My Chicago: Bill Kurtis On Wrigley, City Violence & Beef
Lives in: Lincoln Park
Years in Chicago: 45
It's been nearly a year since you've been reunited on Channel 2's newscast with Walter Jacobson. How's that been going?
First of all, there aren't many people who can go around life a second time, so if we didn't get it right the first time, now is the last chance we get. It's been fun and great to reunite with Walter and see our careers through really different eyes. We know all these people and have dinner with many of the newsmakers. There's something to be said for age and experience and understanding how the system works and the why between many of the stories. As a young reporter, you're interested in getting the facts, and we could see the surface. Now, we can see the depth behind it.
You've spent a few years in Los Angeles and some time in New York. What keeps bringing you back to Chicago?
First of all, I'm a Midwesterner, being from Kansas, and Chicago is basically a big Midwestern cow town. It was built from the stockyards, and everyone is very friendly, and it's at the edge of the tallgrass prairie. There's just a good feel to it. In L.A., everyone is competing for the next job, and in New York, it's pretty much the same thing: competing for a better job. Here, you don't have the complication of office politics that you do on either coast. That means you can pay attention to the work. That's the reason I left the networks. I wanted to write and report and coanchor. It's just very comfortable and a great place.
What do you love most about Chicago?
One of the things that currently dazzles me every time I go over there is what has happened to the Chicago River...The history of reversing it -- now, the water is beautiful. If you can go down to State and Wacker -- State Street, that great street -- there is kind of stadium seating, an amphitheater, overlooking the Vietnam Veterans Memorial. Then, in the river itself, there's all this traffic: water taxis and tourists boats that are usually full. Now, there's almost a river culture that's building, with restaurants facing onto it, and it's becoming its own little world.
I'll throw another one in, and that is Wrigley Field because Wrigley Field is an experience itself that I think is unique: to travel into the North Side neighborhoods and to get to it, and have it kind of pop up on you. Suddenly, there's a ballpark, and it's a ballpark that looks so old, it's almost like a small town ballpark with a concession stand. You walk to the gate to find your seat, and suddenly, you step out, and there's the green of the field and 30- to 40,000 fans jammed into the park...It's the most original and unique baseball park in the United States, and it just says so much about Chicago and the sport and the Chicago fans. The fact is that we could lose every game, and they could still pack it in because of the richness of the experience.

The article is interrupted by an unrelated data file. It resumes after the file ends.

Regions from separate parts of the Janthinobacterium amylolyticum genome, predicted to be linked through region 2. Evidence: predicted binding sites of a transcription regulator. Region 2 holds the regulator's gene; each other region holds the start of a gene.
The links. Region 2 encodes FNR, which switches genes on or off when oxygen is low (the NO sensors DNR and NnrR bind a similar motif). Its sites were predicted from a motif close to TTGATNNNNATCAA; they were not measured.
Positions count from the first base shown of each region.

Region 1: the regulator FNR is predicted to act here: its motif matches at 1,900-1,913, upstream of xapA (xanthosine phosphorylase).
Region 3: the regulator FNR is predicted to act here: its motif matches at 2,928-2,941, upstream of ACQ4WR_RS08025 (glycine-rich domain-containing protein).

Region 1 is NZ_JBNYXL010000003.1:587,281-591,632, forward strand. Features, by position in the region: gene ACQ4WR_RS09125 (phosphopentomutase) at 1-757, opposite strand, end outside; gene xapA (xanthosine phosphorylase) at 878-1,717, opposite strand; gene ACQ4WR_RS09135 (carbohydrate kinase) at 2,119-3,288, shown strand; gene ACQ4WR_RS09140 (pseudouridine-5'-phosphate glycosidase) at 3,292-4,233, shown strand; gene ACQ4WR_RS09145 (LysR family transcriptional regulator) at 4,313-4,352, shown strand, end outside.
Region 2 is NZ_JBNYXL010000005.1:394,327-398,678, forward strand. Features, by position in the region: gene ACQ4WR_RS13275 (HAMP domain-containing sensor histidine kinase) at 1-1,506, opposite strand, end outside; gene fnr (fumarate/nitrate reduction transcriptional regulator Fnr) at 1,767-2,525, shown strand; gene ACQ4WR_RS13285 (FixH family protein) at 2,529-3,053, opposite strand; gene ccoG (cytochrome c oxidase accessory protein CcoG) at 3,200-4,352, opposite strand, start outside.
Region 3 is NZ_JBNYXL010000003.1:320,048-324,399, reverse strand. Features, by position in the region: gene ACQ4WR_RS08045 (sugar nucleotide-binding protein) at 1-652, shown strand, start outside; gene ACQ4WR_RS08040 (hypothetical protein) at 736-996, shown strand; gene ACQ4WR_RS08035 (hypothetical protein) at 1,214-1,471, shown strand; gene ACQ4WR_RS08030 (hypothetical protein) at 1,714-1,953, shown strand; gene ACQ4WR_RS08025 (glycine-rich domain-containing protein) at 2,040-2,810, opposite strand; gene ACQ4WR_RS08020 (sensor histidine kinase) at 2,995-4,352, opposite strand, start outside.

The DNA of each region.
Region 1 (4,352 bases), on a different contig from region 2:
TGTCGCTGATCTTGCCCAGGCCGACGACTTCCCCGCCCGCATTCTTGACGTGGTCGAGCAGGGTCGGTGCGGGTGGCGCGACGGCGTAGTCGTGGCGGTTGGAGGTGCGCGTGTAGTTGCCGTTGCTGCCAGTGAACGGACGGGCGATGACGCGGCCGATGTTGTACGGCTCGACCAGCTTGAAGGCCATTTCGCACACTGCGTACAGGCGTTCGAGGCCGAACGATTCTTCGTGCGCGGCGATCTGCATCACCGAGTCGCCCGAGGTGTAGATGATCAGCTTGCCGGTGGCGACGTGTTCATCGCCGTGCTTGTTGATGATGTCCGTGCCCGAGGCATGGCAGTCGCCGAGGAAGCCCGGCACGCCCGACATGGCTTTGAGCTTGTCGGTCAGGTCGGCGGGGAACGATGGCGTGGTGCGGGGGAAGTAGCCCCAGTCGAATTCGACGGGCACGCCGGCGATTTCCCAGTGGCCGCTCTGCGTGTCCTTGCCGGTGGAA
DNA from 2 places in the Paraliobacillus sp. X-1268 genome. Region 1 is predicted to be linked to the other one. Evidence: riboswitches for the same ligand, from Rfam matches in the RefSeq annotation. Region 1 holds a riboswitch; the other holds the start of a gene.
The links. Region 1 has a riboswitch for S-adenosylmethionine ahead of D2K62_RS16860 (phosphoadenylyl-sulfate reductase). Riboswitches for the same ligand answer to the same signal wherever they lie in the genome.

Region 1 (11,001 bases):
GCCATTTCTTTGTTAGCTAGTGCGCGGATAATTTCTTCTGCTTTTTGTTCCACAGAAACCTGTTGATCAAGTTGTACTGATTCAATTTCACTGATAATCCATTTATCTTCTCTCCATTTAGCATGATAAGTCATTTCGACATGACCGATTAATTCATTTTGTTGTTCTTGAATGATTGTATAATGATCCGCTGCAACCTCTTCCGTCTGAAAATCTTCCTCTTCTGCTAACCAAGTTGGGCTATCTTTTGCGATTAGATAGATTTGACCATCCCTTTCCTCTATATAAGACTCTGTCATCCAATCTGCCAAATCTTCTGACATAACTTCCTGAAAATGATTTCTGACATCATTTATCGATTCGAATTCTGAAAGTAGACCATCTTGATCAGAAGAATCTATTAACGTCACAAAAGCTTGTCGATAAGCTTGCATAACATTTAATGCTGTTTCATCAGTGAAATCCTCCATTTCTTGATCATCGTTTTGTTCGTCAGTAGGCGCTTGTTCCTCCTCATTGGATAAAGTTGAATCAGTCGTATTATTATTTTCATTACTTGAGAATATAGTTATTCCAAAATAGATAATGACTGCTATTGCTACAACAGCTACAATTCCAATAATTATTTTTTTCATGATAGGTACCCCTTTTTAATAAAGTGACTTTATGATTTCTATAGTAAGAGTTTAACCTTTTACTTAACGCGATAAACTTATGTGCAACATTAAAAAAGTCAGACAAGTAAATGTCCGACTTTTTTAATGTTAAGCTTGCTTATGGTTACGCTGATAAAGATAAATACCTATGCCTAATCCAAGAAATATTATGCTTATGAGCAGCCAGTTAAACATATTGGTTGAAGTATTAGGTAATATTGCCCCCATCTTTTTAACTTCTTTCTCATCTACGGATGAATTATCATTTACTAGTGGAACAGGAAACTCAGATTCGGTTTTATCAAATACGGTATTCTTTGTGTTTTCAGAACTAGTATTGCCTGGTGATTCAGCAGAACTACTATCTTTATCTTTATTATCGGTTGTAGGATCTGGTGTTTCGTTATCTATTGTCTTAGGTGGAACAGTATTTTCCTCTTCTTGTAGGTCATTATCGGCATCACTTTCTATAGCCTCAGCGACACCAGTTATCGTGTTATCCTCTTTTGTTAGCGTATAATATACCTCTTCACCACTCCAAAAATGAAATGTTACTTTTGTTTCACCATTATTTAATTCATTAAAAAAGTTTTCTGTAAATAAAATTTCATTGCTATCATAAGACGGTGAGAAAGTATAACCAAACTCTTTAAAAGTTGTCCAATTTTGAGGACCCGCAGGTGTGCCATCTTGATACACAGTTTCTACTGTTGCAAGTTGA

What irks you about our city?
The level of violence in the South Side neighborhoods. I've done quite a few stories there, and it's very difficult to get your arms around it: the proliferation of drugs and guns and the lack of fathers and a social structure that has broken down. We have to do something about it. There's a fear down there and neighborhoods that don't share my enthusiasm about the rest of the city.
And traffic. These are the two biggest problems we have.
You started Tallgrass Beef on your Kansas ranch in 2005. Why grass-fed beef over corn fed?
It harkens back, just like heirloom tomatoes, to a time where you actually had taste in the meat. The second reason is the great deal of health benefits. The fat is no longer starchy corn fed, but it is polyunsaturated fat. It has lower calories, lower cholesterol and a bouquet of health benefits... With the cattle, I didn't want to go the feedlot route. The problem was there wasn't really anybody doing it successfully at the time (in 2005). It took longer to fatten the animals, and it's harder. But we've now grown to the point where we're trying to distribute it nationally.
What are your favorite meaty meals in Chicago?
I think Rick Bayless, his restaurants -- Topolobampo, Frontera Grill and Xoco -- have to be the best nouveau Mexican cuisine in the country. He's so innovative, so you will find drinks and dishes that you won't find anywhere else. I would have to say that I eat at Harry Caray's a lot -- the Bill Kurtis Tallgrass Burger. The DMK Burger Bar, they have specialty hamburgers that all use Tallgrass beef. I like the Johnnie Walker milkshake there. Vanilla. Naha also does a Tallgrass hangar steak that's unbelievable.
What's it like having multiple dishes named after you and knowing that people eat things with your name on it?
It makes them taste better to me. (Laughs.) It's my mission to taste them all!
What's a non-meat meal you love?
I like the pad thai at Panang.
What's your favorite place to unwind after anchoring the six o' clock news?
I wind up at Scoozi! a lot -- it's near the station -- with a peach Bellini.
Where would you be on a work-free Saturday?
Well, I think I would walk down to the Lincoln Park Zoo and walk through the zoo and along the lakefront. You can ride up around Hollywood and down to La Rabida Children's Hospital and see views of the city that you can't really see any other way. You could go through the museum campus at Roosevelt and the lake and go to the Field Museum and the Shedd. It is a full day with many adventures along the way.
What's your preferred mode of transportation: taxi, L or feet?
My preferred is walking, and I do a lot of it. But kind of out of time necessity, I'll jump in a cab.
How would you describe Chicago in one word?
Exciting. And community is what it's all about.